Beyond demonstrating the value of a good wing man, all of this also helps to explain why TS Eliot and Groucho Marx became pen pals. Though it’s generally not a good idea to conflate poets and their poems, in the case of “Prufrock,” it’s hard not to, especially since Eliot slips so easily into the obsessive voice of his narrator.** And if we accept this conflation, we can see why Eliot might have been so drawn to Marx. Marx, like Jemaine Clement, knew how to talk to the ladies:
Although Eliot was happily married to his second wife by the time he and Marx started corresponding, chances are good that Prufrock was still foundering in his efforts at wooing the opposite sex. What’s more, given the rumor that Eliot was working on a sequel to “Prufrock” at the time of his death (allegedly titled “Prufrock Goes and Gets Some”), we can be fairly certain that the Marx-Eliot partnership would have born spectacular fruit had Eliot survived.*** As it stands, however, we are left with the image of Prufrock lacking a wing man and lingering “in the chambers of the sea/ By sea-girls wreathed with seaweed red and brown /Till human voices wake us, and we drown.”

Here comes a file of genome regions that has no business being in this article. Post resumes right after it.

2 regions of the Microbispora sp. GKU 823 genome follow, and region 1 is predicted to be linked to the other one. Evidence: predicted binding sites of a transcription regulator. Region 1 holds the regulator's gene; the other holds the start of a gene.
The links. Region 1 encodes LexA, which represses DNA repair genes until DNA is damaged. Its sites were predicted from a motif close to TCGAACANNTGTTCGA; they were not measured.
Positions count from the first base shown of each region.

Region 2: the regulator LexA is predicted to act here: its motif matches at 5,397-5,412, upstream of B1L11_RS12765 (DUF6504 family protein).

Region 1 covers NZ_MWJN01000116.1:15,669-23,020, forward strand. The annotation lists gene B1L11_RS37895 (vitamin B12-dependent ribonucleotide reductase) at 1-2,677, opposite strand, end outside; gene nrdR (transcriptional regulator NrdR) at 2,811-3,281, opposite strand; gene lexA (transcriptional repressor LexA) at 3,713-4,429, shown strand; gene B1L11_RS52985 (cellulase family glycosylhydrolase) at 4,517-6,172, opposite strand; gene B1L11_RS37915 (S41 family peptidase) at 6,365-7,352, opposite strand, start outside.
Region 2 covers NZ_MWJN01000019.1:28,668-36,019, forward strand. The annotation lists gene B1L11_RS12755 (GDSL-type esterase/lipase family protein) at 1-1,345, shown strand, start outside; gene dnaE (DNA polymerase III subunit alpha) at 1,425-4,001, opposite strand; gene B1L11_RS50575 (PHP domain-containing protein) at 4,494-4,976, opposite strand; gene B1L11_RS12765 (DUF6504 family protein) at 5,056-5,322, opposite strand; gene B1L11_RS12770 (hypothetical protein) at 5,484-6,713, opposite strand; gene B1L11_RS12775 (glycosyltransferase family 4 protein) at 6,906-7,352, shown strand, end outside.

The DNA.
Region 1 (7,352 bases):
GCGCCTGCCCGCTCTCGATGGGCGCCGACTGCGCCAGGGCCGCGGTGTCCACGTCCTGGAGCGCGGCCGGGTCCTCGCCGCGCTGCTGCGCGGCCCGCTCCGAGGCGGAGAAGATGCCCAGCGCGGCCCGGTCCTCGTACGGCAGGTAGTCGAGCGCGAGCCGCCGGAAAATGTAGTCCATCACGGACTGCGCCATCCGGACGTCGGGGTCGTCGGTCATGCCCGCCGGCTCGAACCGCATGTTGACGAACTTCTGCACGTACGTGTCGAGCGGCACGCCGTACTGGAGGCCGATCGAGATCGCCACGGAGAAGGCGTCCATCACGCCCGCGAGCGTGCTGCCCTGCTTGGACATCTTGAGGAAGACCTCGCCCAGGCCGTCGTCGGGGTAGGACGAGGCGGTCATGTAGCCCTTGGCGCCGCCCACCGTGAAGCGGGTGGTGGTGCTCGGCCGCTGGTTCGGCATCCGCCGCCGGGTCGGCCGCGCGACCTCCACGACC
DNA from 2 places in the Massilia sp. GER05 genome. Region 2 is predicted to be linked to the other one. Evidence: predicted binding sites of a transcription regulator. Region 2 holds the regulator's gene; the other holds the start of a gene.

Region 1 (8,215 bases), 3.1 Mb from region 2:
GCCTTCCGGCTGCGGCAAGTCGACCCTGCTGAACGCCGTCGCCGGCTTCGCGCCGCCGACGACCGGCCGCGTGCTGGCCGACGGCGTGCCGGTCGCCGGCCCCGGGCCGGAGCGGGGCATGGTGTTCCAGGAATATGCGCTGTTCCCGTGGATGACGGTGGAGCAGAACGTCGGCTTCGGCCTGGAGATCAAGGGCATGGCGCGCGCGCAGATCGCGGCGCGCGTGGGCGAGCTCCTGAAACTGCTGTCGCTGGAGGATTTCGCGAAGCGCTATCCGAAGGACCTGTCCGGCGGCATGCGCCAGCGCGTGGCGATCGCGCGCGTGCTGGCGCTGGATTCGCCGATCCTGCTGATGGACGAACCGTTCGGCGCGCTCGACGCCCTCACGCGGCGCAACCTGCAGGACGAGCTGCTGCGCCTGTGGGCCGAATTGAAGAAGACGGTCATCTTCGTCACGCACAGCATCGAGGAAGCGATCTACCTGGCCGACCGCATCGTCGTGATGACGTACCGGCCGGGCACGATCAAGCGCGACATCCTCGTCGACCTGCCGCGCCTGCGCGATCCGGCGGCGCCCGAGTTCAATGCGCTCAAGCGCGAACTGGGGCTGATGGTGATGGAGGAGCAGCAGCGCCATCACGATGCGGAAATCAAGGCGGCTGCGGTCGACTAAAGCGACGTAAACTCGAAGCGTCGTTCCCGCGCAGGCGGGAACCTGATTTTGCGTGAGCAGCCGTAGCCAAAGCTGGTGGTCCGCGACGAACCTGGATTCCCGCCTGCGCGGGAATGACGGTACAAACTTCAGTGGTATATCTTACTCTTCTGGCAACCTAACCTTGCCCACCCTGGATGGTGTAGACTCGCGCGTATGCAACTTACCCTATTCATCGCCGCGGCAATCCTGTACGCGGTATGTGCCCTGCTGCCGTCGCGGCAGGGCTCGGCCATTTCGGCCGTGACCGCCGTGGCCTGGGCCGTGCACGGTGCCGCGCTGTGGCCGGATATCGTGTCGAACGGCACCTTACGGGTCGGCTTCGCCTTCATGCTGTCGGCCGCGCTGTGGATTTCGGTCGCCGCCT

* Actually, he probably doesn’t. Most of the musical interludes on Flight of the Conchords are framed in a way that renders them fantasy sequences rather than part of the events unfolding in the show’s reality. But just work with me on this one.
** Just like I slip so easily into the voice of a drug-addled divorced mother of two in The Singular Exploits of Wonder Mom and Party Girl, thus proving my point.
*** Note to high school English teachers: You have to admit that it would be hilarious if your students plagiarized this information without bothering to check the footnote.